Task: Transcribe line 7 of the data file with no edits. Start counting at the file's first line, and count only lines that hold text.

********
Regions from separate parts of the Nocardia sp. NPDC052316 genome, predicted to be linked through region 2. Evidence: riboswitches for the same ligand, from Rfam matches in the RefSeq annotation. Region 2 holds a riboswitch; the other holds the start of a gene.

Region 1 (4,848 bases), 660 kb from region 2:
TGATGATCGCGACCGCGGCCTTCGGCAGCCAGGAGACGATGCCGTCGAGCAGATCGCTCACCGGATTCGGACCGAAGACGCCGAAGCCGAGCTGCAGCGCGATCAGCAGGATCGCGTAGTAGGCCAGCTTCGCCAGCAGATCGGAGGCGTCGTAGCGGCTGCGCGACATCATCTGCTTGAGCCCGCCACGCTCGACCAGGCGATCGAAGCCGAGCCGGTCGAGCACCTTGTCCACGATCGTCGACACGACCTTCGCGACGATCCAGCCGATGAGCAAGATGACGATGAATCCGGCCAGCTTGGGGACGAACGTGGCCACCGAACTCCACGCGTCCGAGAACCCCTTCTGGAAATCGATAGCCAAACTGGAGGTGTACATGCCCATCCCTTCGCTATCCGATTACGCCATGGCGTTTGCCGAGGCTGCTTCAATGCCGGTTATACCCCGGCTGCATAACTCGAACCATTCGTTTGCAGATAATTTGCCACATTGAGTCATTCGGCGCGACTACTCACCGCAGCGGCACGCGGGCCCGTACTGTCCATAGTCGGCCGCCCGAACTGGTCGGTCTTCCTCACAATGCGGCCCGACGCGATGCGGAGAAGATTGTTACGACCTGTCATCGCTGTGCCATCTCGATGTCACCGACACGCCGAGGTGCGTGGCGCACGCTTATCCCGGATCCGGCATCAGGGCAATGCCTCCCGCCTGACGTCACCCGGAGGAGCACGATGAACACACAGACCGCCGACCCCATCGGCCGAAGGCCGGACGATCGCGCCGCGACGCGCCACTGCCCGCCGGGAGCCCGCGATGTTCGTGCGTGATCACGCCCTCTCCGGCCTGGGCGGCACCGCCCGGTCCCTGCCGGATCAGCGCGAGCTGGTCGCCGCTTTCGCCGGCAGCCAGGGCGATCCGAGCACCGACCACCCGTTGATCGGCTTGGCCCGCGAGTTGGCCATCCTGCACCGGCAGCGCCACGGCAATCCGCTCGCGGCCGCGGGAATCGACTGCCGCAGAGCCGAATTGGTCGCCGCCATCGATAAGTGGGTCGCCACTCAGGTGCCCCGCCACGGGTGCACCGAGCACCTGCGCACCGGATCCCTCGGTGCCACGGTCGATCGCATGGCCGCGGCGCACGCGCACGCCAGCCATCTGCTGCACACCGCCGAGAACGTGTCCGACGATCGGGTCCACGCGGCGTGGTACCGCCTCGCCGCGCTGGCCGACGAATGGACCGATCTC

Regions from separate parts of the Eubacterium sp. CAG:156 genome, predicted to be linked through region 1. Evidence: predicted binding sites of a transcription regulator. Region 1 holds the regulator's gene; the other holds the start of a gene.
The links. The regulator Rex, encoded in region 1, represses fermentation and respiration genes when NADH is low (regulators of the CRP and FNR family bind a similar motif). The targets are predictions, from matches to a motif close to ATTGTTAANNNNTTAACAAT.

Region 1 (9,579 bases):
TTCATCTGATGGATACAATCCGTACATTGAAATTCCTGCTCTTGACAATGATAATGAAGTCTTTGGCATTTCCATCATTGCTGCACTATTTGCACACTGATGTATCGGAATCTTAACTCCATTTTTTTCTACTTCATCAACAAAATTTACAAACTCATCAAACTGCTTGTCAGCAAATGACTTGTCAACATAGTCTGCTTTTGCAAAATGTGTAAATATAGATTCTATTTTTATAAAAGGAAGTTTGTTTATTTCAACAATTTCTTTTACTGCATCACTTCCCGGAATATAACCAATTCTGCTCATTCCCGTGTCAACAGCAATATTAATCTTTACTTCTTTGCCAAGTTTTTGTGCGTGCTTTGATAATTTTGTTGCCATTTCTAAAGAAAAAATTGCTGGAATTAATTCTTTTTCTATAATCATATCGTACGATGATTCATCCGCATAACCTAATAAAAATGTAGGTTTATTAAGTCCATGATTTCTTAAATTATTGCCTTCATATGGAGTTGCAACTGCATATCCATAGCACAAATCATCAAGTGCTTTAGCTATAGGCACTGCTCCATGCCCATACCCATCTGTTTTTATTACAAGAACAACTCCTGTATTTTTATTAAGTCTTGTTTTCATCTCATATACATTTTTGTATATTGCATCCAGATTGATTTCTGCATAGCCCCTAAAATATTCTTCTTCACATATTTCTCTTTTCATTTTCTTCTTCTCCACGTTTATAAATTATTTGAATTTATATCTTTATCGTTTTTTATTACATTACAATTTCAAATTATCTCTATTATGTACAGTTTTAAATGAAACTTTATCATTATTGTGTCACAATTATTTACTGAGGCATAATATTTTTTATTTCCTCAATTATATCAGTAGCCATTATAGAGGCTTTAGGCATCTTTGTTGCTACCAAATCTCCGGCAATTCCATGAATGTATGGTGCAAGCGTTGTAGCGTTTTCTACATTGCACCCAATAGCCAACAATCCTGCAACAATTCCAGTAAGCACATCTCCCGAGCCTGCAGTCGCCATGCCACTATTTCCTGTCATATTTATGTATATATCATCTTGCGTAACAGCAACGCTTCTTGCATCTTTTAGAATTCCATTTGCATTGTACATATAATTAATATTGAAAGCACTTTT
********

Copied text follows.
TTCATCTGATGGATACAATCCGTACATTGAAATTCCTGCTCTTGACAATGATAATGAAGTCTTTGGCATTTCCATCATTGCTGCACTATTTGCACACTGATGTATCGGAATCTTAACTCCATTTTTTTCTACTTCATCAACAAAATTTACAAACTCATCAAACTGCTTGTCAGCAAATGACTTGTCAACATAGTCTGCTTTTGCAAAATGTGTAAATATAGATTCTATTTTTATAAAAGGAAGTTTGTTTATTTCAACAATTTCTTTTACTGCATCACTTCCCGGAATATAACCAATTCTGCTCATTCCCGTGTCAACAGCAATATTAATCTTTACTTCTTTGCCAAGTTTTTGTGCGTGCTTTGATAATTTTGTTGCCATTTCTAAAGAAAAAATTGCTGGAATTAATTCTTTTTCTATAATCATATCGTACGATGATTCATCCGCATAACCTAATAAAAATGTAGGTTTATTAAGTCCATGATTTCTTAAATTATTGCCTTCATATGGAGTTGCAACTGCATATCCATAGCACAAATCATCAAGTGCTTTAGCTATAGGCACTGCTCCATGCCCATACCCATCTGTTTTTATTACAAGAACAACTCCTGTATTTTTATTAAGTCTTGTTTTCATCTCATATACATTTTTGTATATTGCATCCAGATTGATTTCTGCATAGCCCCTAAAATATTCTTCTTCACATATTTCTCTTTTCATTTTCTTCTTCTCCACGTTTATAAATTATTTGAATTTATATCTTTATCGTTTTTTATTACATTACAATTTCAAATTATCTCTATTATGTACAGTTTTAAATGAAACTTTATCATTATTGTGTCACAATTATTTACTGAGGCATAATATTTTTTATTTCCTCAATTATATCAGTAGCCATTATAGAGGCTTTAGGCATCTTTGTTGCTACCAAATCTCCGGCAATTCCATGAATGTATGGTGCAAGCGTTGTAGCGTTTTCTACATTGCACCCAATAGCCAACAATCCTGCAACAATTCCAGTAAGCACATCTCCCGAGCCTGCAGTCGCCATGCCACTATTTCCTGTCATATTTATGTATATATCATCTTGCGTAACAGCAACGCTTCTTGCATCTTTTAGAATTCCATTTGCATTGTACATATAATTAATATTGAAAGCACTTTT